Here it was. The big, brown, Grizzly bear. 

A window was separating us, I was seating in a bus, stopped on the side of the road. There was a short moment of quiet  before everybody else also noticed the bear and jumped off their seats, pushing each other, yelling, elbowing me, and smooshing my face into the window to get closer to snap a picture ... or ten. I  made myself smaller  in the chair and cautiously moved my head left and right from the people to the bear, and back. Inside, in the cage, it was chaos. Outside, in the wild, the bear could not care less about all the fuss. 

The bear

(If this were a movie, this is where the camera would zoom out;  the inside noise would be replaced by the quiet of wilderness, and the bus would become a small green dot on a big green map, then disappear.)

The bus

My day had started several hours before that moment, around 4 am in the parking lot of the Hilton in Anchorage, Alaska. Powered by caffeine and anticipation,  I then drove for several hours on a lonely highway guarded by mountains covered in snow, to make it just in time to catch the first bus  that would take me deep into Denali National Park to see Denali Peak mirrored in the Reflection Pond (like this ). By the time I arrived at the park, it became obvious that the weather will not cooperate, it was overcast, rainy, windy, definitely did not feel like summer. I was a bit disappointed as many of my fellow bus travelers. The appearance of the bear shifted the energy, like an awakening,  and that excitement carried on for the rest of the day. We were after all, in one of the most beautiful places on earth.

Mirror Lake, Denali National Park

Denali National Park and Preserve is the largest park from North America. It spreads over 6 million acres, most of them preserved from visitors and human impact. It is the home of many birds and animals like caribou, moose, wolves, and grizzly bears. The crown jewel is the Denali Peak which at 2,310 feet or 6,190 m is the highest peak in North America. Its name means "the tall one", in Athabascan.  (You can learn more about the Alaska Native culture and traditions at the Alaska Native Heritage Center in Anchorage.) Most of the park is not accessible to preserve the wildlife and the natural ecosystem. There is a single road going through about  90 miles, and with the exception of a few miles at the entrance, no cars are allowed on the road, other than the buses managed by the park. The last stop is at Wonder Lake Campground, the closest to Denali and close to the Reflection Pond so much I wanted to see. 

Prince William Sound, Alaska

Lake in Kenai Peninsula, Alaska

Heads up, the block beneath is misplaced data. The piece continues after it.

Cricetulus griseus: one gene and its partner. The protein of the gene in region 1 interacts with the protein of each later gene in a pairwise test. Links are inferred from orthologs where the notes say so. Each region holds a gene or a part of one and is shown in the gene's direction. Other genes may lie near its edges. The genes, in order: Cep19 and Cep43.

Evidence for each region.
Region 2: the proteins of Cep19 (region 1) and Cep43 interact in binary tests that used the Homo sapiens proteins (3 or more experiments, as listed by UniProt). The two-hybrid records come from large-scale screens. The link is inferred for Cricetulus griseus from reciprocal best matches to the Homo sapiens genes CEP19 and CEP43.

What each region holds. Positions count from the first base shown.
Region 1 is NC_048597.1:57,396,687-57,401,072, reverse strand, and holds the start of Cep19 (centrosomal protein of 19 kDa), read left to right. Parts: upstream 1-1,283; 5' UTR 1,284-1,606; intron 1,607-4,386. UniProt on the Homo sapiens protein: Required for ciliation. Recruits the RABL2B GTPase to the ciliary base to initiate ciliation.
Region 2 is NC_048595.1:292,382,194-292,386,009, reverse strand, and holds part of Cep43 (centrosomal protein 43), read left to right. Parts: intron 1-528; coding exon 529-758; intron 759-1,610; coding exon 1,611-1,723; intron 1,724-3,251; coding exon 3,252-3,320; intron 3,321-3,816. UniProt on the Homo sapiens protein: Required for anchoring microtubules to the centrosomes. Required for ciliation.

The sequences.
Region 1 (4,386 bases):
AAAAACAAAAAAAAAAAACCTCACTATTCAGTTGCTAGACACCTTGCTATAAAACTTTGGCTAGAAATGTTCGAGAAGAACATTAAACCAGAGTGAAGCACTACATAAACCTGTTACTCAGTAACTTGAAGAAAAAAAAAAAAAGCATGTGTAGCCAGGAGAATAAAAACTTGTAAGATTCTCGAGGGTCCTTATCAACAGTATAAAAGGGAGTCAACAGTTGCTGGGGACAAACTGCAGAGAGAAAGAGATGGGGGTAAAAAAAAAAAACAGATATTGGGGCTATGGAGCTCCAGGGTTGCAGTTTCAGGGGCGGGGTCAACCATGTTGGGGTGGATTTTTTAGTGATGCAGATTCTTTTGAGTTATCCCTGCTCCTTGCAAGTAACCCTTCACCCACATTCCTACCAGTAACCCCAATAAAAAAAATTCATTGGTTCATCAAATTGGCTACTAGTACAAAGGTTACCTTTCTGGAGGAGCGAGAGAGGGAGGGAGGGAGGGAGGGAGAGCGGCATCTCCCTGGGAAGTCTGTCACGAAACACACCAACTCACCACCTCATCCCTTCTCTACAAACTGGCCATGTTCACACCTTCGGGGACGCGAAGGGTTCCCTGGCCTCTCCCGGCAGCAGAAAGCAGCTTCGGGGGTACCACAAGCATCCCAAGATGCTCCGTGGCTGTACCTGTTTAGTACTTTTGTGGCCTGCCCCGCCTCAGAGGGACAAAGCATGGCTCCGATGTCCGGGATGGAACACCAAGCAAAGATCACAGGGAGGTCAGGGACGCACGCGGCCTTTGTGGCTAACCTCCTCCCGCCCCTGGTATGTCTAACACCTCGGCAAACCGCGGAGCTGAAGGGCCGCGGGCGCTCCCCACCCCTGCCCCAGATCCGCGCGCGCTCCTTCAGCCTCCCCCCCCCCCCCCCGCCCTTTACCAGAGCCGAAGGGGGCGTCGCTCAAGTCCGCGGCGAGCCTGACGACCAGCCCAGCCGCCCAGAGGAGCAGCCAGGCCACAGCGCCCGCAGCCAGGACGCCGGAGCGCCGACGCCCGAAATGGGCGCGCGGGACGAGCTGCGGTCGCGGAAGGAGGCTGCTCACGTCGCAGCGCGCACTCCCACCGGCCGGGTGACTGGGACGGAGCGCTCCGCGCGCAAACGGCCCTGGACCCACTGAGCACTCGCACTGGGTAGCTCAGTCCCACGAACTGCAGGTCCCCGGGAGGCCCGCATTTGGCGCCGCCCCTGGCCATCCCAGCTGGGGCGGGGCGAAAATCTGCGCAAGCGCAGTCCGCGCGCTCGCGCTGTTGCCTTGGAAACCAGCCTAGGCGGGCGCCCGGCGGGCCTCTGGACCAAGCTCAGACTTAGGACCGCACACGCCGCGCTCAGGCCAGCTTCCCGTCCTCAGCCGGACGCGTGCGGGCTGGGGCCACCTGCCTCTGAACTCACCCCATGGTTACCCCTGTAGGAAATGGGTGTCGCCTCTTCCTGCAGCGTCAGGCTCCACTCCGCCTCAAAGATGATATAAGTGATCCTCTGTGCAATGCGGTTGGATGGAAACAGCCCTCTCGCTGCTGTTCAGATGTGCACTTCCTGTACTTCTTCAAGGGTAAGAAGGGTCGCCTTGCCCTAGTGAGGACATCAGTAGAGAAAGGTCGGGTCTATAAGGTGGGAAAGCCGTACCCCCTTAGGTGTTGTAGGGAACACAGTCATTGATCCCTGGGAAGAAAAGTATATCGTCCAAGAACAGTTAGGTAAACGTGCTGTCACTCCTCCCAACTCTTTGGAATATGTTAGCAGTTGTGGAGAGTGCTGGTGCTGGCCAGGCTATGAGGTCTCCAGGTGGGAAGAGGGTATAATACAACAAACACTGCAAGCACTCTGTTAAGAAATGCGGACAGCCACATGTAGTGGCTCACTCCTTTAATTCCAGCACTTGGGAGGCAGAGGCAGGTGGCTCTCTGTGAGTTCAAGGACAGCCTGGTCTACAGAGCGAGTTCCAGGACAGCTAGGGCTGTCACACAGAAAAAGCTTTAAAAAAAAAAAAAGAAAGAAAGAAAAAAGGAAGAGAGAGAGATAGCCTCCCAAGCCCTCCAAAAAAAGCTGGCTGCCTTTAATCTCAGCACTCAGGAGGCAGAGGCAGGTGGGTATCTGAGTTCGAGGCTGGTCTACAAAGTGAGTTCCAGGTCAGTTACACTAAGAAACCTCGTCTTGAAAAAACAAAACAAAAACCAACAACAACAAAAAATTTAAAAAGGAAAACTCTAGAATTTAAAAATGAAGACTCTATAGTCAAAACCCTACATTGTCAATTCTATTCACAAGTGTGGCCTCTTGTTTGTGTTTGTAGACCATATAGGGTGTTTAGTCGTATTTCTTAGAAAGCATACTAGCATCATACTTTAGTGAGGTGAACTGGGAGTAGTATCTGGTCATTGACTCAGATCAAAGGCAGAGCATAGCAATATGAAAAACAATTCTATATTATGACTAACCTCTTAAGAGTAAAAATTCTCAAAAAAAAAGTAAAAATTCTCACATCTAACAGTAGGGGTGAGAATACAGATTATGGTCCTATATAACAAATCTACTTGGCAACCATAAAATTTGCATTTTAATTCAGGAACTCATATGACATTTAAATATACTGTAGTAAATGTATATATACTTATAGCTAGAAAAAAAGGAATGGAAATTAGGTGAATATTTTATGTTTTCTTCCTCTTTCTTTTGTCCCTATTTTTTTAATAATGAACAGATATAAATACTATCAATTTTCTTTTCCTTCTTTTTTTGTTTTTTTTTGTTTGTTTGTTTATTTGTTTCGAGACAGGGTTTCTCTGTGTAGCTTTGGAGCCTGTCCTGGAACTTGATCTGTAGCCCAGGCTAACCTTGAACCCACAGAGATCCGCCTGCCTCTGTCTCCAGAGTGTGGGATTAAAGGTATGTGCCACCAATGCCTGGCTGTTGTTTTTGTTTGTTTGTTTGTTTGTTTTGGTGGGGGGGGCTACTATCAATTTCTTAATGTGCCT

While I did not see Denali mirrored in the Reflection Pond, I saw plenty of other mountains reflected in blue and green waters broken by ice or green leaves, on the Turnagain Arm near Anchorage, or near Prince William Sounds, or during a very beautiful drive South on Alaska Route 1 in Kenai Peninsula (Denali is North from Anchorage).  One of the main attractions there is Kenai Fjords National Park, another paradise for wild life, and which can be seen by boat taken from Seward. 

I ended my first day in Denali at  the 229 Parks Restaurant and Tavern. As I was enjoying one of the best leeks and potato soup I ever had, someone explained to me and a bunch of strangers gathered around by our love for good food and nature, how he believes there are two types of people. The first who hate their first trip to Alaska, they never come back, and the second (you guessed) who let it get under their skin, and never leave. He went on then telling us stories of people he knew that came for a vacation or for a summer job, and never left. He was one of them lured to Fairbanks by the undeniable beauty of the place. Just as I was getting ready to live, exhausted after being up for more than 24 hours my new Alaskan friend turned to me and asked: ``So, are you coming back ?'' To Alaska that is. I guess I paused for too long cause he looked disappointed and rushed to say goodbye, ``Oh, well... have a safe trip then ...'' So I never got to tell him that this was my second time in Alaska and second time in Denali. Never got to tell him about how pretty the drive from Anchorage to Denali National Park was, and how many times I found myself gasping with a wonder I thought lost in childhood when the most wonderful book revealed new surprises with each turned page... There is something uncontrived, raw, and pure about Alaska that can not be put in words. 

The next day the sky cleared up. Getting ready for a hike, I noticed several people stopped at the side of the road, animated, full of joy.  I stopped and asked what happened. One of them smiled back to me and pointed out in the distance  ''Look, you can see Denali, over the clouds, right there, you can see Denali.'' 

Parts of this were written in 2008 on a very cold, very long, rainy, perfect day.


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